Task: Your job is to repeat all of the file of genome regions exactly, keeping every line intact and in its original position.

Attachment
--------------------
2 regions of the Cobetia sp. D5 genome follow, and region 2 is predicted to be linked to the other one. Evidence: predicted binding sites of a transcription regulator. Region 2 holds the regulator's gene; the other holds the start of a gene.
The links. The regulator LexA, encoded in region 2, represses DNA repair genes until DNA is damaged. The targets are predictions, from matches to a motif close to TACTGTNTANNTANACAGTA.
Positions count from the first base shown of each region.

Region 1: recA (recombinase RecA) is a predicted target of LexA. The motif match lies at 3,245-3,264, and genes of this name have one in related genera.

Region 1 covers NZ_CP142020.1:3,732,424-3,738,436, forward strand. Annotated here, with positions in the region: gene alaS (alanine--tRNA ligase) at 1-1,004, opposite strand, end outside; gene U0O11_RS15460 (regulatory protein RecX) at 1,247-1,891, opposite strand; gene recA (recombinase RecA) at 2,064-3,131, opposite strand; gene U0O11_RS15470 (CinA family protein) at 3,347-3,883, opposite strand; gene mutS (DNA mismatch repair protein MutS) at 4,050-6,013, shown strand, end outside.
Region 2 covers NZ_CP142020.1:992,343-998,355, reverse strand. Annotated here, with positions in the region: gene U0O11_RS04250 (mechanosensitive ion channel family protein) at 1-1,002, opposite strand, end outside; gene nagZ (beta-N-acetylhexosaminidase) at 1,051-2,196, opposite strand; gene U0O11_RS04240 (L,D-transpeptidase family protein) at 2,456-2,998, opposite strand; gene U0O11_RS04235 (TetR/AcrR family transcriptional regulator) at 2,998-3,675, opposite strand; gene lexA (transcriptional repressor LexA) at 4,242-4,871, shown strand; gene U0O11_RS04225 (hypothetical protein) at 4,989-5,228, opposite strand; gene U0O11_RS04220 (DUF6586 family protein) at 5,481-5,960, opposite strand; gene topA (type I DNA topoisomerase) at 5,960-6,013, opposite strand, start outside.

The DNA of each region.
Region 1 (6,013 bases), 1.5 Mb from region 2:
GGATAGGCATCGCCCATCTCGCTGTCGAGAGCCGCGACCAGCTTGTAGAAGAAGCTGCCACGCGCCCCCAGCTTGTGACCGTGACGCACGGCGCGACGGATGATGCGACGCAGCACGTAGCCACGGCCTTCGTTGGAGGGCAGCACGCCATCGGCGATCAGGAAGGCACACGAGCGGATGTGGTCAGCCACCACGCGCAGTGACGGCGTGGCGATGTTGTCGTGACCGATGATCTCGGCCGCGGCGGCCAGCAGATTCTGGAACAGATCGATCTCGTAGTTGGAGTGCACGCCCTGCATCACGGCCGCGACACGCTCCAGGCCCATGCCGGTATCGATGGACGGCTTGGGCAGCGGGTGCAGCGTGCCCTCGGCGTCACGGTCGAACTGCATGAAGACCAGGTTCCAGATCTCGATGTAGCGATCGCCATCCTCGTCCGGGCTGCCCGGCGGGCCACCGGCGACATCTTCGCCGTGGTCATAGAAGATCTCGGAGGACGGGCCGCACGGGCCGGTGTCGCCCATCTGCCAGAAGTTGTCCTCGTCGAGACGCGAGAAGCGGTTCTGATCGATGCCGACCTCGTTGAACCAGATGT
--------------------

2 regions of the Cobetia sp. D5 genome follow, and region 2 is predicted to be linked to the other one. Evidence: predicted binding sites of a transcription regulator. Region 2 holds the regulator's gene; the other holds the start of a gene.
The links. The regulator LexA, encoded in region 2, represses DNA repair genes until DNA is damaged. The targets are predictions, from matches to a motif close to TACTGTNTANNTANACAGTA.
Positions count from the first base shown of each region.

Region 1: recA (recombinase RecA) is a predicted target of LexA. The motif match lies at 3,245-3,264, and genes of this name have one in related genera.

Region 1 covers NZ_CP142020.1:3,732,424-3,738,436, forward strand. Annotated here, with positions in the region: gene alaS (alanine--tRNA ligase) at 1-1,004, opposite strand, end outside; gene U0O11_RS15460 (regulatory protein RecX) at 1,247-1,891, opposite strand; gene recA (recombinase RecA) at 2,064-3,131, opposite strand; gene U0O11_RS15470 (CinA family protein) at 3,347-3,883, opposite strand; gene mutS (DNA mismatch repair protein MutS) at 4,050-6,013, shown strand, end outside.
Region 2 covers NZ_CP142020.1:992,343-998,355, reverse strand. Annotated here, with positions in the region: gene U0O11_RS04250 (mechanosensitive ion channel family protein) at 1-1,002, opposite strand, end outside; gene nagZ (beta-N-acetylhexosaminidase) at 1,051-2,196, opposite strand; gene U0O11_RS04240 (L,D-transpeptidase family protein) at 2,456-2,998, opposite strand; gene U0O11_RS04235 (TetR/AcrR family transcriptional regulator) at 2,998-3,675, opposite strand; gene lexA (transcriptional repressor LexA) at 4,242-4,871, shown strand; gene U0O11_RS04225 (hypothetical protein) at 4,989-5,228, opposite strand; gene U0O11_RS04220 (DUF6586 family protein) at 5,481-5,960, opposite strand; gene topA (type I DNA topoisomerase) at 5,960-6,013, opposite strand, start outside.

The DNA of each region.
Region 1 (6,013 bases), 1.5 Mb from region 2:
GGATAGGCATCGCCCATCTCGCTGTCGAGAGCCGCGACCAGCTTGTAGAAGAAGCTGCCACGCGCCCCCAGCTTGTGACCGTGACGCACGGCGCGACGGATGATGCGACGCAGCACGTAGCCACGGCCTTCGTTGGAGGGCAGCACGCCATCGGCGATCAGGAAGGCACACGAGCGGATGTGGTCAGCCACCACGCGCAGTGACGGCGTGGCGATGTTGTCGTGACCGATGATCTCGGCCGCGGCGGCCAGCAGATTCTGGAACAGATCGATCTCGTAGTTGGAGTGCACGCCCTGCATCACGGCCGCGACACGCTCCAGGCCCATGCCGGTATCGATGGACGGCTTGGGCAGCGGGTGCAGCGTGCCCTCGGCGTCACGGTCGAACTGCATGAAGACCAGGTTCCAGATCTCGATGTAGCGATCGCCATCCTCGTCCGGGCTGCCCGGCGGGCCACCGGCGACATCTTCGCCGTGGTCATAGAAGATCTCGGAGGACGGGCCGCACGGGCCGGTGTCGCCCATCTGCCAGAAGTTGTCCTCGTCGAGACGCGAGAAGCGGTTCTGATCGATGCCGACCTCGTTGAACCAGATGT